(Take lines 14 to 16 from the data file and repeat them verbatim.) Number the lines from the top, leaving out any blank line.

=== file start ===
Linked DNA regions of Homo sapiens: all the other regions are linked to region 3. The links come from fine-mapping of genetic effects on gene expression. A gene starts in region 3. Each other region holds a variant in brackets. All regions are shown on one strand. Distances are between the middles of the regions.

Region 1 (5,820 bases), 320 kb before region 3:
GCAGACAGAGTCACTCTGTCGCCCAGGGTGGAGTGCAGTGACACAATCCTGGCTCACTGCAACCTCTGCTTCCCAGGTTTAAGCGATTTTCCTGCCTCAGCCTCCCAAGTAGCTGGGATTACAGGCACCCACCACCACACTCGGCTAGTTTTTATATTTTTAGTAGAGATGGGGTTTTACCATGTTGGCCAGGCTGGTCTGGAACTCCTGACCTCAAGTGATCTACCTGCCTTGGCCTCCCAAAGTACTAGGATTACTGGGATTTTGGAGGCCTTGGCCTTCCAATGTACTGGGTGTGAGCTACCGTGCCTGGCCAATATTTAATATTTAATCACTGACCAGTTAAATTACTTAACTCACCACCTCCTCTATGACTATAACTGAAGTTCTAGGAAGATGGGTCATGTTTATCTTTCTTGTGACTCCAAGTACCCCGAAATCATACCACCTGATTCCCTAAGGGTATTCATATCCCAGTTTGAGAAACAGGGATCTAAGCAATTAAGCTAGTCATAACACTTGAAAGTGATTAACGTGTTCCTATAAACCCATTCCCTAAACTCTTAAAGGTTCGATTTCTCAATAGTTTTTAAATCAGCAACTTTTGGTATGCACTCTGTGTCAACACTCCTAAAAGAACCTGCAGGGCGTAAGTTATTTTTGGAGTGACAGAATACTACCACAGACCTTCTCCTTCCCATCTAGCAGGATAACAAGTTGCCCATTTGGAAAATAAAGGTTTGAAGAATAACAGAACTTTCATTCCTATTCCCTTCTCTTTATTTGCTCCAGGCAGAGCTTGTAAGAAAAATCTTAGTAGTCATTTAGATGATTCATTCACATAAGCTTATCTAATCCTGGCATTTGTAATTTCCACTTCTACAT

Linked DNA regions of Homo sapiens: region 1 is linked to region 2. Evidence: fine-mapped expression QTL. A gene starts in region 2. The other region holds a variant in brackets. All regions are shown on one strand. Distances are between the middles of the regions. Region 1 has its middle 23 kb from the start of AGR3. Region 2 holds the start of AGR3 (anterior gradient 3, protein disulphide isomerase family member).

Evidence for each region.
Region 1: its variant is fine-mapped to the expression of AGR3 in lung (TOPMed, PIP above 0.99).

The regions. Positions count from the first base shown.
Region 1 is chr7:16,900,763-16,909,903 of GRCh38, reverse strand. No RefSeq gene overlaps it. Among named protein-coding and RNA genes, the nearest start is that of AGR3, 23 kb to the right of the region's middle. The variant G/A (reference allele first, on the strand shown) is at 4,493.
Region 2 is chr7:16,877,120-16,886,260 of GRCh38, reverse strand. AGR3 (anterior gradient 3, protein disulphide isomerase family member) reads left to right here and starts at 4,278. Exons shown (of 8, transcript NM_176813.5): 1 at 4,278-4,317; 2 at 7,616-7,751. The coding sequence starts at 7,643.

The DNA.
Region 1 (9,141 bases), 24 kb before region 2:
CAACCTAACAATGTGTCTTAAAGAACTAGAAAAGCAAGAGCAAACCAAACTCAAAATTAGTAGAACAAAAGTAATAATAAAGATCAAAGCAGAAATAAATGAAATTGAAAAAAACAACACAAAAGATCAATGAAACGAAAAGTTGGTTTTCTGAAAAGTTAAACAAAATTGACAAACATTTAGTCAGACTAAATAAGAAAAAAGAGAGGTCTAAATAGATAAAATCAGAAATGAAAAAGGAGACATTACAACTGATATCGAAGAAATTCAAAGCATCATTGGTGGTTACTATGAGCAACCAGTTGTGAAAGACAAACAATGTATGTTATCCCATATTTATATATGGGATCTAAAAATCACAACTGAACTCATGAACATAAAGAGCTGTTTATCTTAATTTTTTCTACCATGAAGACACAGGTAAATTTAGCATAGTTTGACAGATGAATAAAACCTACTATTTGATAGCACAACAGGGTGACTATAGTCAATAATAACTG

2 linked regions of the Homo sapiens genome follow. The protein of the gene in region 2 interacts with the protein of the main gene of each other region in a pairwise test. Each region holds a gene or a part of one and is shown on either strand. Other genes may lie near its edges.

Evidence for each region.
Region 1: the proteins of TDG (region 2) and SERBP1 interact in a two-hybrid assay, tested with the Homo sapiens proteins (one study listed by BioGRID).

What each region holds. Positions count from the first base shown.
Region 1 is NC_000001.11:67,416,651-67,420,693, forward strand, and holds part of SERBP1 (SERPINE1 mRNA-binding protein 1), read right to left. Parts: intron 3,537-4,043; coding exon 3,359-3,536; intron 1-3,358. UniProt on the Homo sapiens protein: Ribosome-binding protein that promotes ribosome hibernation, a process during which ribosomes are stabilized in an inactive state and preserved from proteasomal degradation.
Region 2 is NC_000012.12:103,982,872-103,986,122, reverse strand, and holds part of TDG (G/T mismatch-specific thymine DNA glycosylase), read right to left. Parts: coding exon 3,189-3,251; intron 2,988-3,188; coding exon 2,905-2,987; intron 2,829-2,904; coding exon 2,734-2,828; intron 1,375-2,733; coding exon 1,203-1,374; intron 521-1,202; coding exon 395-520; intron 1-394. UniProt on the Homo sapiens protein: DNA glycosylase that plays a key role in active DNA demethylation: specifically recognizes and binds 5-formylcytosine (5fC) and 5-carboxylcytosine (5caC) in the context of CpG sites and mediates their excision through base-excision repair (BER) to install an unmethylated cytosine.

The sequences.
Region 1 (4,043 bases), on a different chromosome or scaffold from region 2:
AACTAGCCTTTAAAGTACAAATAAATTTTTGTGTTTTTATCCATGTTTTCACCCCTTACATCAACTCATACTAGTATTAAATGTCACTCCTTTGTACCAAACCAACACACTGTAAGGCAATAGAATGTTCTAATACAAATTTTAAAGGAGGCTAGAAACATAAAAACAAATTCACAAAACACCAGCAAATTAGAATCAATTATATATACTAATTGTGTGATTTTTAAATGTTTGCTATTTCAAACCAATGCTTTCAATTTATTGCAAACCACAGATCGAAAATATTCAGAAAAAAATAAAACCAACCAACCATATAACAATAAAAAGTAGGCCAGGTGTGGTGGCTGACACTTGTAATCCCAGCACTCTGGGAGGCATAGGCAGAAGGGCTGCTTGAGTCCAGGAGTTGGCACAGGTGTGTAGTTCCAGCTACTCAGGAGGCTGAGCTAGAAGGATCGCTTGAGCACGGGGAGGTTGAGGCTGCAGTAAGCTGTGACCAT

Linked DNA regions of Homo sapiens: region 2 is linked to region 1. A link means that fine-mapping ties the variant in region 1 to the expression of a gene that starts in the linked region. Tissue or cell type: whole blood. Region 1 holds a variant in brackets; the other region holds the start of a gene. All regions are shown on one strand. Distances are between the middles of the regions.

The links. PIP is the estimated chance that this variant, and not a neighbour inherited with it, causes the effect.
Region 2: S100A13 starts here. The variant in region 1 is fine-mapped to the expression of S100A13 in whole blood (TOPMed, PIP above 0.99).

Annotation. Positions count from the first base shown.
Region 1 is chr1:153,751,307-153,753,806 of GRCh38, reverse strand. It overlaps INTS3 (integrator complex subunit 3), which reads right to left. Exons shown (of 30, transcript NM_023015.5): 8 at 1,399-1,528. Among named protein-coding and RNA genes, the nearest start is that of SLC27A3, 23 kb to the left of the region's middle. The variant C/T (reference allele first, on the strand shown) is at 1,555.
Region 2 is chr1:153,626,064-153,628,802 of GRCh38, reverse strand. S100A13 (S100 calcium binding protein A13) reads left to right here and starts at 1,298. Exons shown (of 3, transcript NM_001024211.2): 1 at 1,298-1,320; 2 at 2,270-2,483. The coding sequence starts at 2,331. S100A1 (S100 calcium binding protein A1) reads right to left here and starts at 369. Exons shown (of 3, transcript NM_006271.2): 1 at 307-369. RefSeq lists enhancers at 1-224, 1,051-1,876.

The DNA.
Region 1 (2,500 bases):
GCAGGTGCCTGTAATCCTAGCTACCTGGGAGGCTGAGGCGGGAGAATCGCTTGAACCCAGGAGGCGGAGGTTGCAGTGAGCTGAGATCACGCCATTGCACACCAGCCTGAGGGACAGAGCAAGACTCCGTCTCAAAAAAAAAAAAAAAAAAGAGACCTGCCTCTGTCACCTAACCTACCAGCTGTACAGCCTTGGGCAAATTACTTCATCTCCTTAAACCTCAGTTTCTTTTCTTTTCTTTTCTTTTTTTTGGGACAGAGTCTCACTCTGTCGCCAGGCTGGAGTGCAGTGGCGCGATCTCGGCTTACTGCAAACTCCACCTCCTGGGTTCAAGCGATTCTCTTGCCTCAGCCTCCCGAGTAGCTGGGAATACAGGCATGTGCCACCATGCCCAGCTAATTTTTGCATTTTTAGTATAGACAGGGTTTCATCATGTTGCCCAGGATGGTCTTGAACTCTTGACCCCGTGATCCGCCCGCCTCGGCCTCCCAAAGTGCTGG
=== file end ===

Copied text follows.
Evidence for each region.
Region 1: the proteins of TDG (region 2) and SERBP1 interact in a two-hybrid assay, tested with the Homo sapiens proteins (one study listed by BioGRID).

What each region holds. Positions count from the first base shown.